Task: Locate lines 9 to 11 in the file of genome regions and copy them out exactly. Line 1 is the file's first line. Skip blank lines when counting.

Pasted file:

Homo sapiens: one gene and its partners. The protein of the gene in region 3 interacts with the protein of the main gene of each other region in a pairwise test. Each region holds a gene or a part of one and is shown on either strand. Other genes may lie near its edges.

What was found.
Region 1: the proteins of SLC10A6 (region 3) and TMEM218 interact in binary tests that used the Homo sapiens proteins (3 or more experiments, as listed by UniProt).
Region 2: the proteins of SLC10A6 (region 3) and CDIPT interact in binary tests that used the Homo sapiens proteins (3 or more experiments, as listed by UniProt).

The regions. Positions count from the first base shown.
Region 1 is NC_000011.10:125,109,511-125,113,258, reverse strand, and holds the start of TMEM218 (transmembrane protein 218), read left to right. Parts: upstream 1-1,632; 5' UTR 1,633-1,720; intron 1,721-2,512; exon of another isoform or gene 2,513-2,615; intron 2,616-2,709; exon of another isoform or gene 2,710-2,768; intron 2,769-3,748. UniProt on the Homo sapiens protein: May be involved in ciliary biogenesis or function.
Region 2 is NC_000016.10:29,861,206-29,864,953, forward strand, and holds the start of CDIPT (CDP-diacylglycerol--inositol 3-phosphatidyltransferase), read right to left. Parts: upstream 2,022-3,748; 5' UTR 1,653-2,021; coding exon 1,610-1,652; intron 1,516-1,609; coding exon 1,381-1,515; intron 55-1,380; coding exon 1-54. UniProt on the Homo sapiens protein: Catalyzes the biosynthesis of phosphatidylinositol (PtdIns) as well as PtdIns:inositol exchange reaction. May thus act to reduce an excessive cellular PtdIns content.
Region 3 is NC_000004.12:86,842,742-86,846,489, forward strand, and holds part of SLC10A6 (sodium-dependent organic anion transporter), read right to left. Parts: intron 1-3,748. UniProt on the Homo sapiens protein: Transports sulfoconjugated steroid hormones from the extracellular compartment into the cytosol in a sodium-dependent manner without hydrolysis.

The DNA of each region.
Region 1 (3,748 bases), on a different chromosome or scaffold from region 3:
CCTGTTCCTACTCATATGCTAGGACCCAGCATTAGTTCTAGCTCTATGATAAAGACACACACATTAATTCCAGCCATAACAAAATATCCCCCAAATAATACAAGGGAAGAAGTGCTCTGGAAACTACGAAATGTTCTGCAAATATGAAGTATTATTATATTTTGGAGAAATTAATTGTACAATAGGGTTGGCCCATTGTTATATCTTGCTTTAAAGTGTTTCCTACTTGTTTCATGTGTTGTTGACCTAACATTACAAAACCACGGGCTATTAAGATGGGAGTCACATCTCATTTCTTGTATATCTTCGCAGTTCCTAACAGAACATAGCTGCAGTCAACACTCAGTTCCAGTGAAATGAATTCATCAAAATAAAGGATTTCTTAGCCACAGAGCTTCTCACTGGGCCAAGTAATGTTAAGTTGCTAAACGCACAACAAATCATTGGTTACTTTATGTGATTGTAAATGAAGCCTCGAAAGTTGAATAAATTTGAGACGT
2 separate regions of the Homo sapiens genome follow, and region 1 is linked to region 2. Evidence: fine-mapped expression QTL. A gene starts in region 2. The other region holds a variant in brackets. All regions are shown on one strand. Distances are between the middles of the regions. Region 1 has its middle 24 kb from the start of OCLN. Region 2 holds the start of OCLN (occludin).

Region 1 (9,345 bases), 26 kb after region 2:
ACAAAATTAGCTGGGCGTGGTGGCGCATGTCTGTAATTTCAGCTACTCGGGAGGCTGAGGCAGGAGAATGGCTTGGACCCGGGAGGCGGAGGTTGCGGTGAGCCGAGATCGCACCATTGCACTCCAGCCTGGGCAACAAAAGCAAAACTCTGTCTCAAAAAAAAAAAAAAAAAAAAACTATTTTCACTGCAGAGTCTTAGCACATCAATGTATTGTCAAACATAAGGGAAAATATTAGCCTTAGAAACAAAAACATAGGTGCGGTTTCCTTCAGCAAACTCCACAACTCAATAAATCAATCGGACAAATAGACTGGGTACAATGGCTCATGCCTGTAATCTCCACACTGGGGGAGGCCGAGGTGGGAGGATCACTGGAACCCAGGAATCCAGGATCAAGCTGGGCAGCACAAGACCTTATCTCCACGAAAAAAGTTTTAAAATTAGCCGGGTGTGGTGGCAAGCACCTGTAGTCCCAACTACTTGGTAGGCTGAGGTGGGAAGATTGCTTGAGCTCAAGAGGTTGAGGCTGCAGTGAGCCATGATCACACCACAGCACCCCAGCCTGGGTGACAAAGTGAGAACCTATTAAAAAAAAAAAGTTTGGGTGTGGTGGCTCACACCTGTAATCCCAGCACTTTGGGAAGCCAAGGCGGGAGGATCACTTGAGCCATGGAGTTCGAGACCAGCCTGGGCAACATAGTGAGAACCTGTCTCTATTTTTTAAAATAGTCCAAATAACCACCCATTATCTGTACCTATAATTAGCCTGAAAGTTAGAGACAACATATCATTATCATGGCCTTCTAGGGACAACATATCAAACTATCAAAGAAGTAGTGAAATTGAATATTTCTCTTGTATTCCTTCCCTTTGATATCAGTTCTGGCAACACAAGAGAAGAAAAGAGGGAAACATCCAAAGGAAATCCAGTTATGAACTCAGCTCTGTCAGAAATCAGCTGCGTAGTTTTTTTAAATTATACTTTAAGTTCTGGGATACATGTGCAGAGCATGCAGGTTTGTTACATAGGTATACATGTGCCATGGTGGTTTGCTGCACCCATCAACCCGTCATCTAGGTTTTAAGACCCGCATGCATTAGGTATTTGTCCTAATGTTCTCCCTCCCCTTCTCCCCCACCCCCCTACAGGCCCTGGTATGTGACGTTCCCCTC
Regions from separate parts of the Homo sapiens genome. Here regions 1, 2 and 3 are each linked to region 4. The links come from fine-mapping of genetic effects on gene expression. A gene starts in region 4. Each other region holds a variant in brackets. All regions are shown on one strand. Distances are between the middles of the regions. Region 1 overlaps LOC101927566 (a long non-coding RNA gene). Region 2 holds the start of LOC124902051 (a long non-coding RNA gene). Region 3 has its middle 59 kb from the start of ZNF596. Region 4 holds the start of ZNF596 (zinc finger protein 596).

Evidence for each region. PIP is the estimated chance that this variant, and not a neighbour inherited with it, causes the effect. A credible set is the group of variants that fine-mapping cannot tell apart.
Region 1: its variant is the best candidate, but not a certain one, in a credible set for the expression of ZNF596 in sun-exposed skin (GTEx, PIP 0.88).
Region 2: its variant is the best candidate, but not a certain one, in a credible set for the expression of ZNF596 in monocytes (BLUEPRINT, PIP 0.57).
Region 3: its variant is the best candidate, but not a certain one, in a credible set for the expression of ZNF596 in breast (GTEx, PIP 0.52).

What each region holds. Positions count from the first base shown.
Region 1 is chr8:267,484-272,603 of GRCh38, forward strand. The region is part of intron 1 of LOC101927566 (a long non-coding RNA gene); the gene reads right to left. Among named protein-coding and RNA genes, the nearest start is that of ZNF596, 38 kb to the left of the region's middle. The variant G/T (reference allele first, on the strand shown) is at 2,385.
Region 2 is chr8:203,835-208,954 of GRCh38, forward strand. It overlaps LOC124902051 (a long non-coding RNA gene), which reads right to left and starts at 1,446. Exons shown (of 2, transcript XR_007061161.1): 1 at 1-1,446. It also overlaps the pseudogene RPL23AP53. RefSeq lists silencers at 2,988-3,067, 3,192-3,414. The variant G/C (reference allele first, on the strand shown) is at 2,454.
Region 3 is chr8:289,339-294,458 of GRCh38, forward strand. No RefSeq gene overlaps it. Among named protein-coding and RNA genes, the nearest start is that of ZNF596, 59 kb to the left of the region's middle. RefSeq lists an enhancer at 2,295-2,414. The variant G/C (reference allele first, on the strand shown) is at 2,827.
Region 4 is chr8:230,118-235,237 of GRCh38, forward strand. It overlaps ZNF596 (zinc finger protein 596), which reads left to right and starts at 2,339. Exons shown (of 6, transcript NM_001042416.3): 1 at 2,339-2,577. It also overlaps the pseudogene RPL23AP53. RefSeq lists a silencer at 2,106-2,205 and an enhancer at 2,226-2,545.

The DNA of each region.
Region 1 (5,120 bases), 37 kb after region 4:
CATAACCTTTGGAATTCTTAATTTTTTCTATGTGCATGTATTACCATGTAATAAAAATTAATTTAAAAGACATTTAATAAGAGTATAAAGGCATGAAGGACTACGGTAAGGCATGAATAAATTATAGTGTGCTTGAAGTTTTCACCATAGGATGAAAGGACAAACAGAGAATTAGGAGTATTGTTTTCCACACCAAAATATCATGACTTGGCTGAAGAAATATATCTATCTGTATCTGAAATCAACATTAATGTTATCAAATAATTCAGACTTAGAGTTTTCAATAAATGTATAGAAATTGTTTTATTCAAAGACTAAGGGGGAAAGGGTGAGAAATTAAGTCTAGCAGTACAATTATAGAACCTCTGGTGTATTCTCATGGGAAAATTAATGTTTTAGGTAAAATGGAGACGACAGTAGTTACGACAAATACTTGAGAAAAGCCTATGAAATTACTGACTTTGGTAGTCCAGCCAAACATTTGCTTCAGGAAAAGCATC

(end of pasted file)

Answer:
The DNA of each region.
Region 1 (3,748 bases), on a different chromosome or scaffold from region 3:
CCTGTTCCTACTCATATGCTAGGACCCAGCATTAGTTCTAGCTCTATGATAAAGACACACACATTAATTCCAGCCATAACAAAATATCCCCCAAATAATACAAGGGAAGAAGTGCTCTGGAAACTACGAAATGTTCTGCAAATATGAAGTATTATTATATTTTGGAGAAATTAATTGTACAATAGGGTTGGCCCATTGTTATATCTTGCTTTAAAGTGTTTCCTACTTGTTTCATGTGTTGTTGACCTAACATTACAAAACCACGGGCTATTAAGATGGGAGTCACATCTCATTTCTTGTATATCTTCGCAGTTCCTAACAGAACATAGCTGCAGTCAACACTCAGTTCCAGTGAAATGAATTCATCAAAATAAAGGATTTCTTAGCCACAGAGCTTCTCACTGGGCCAAGTAATGTTAAGTTGCTAAACGCACAACAAATCATTGGTTACTTTATGTGATTGTAAATGAAGCCTCGAAAGTTGAATAAATTTGAGACGT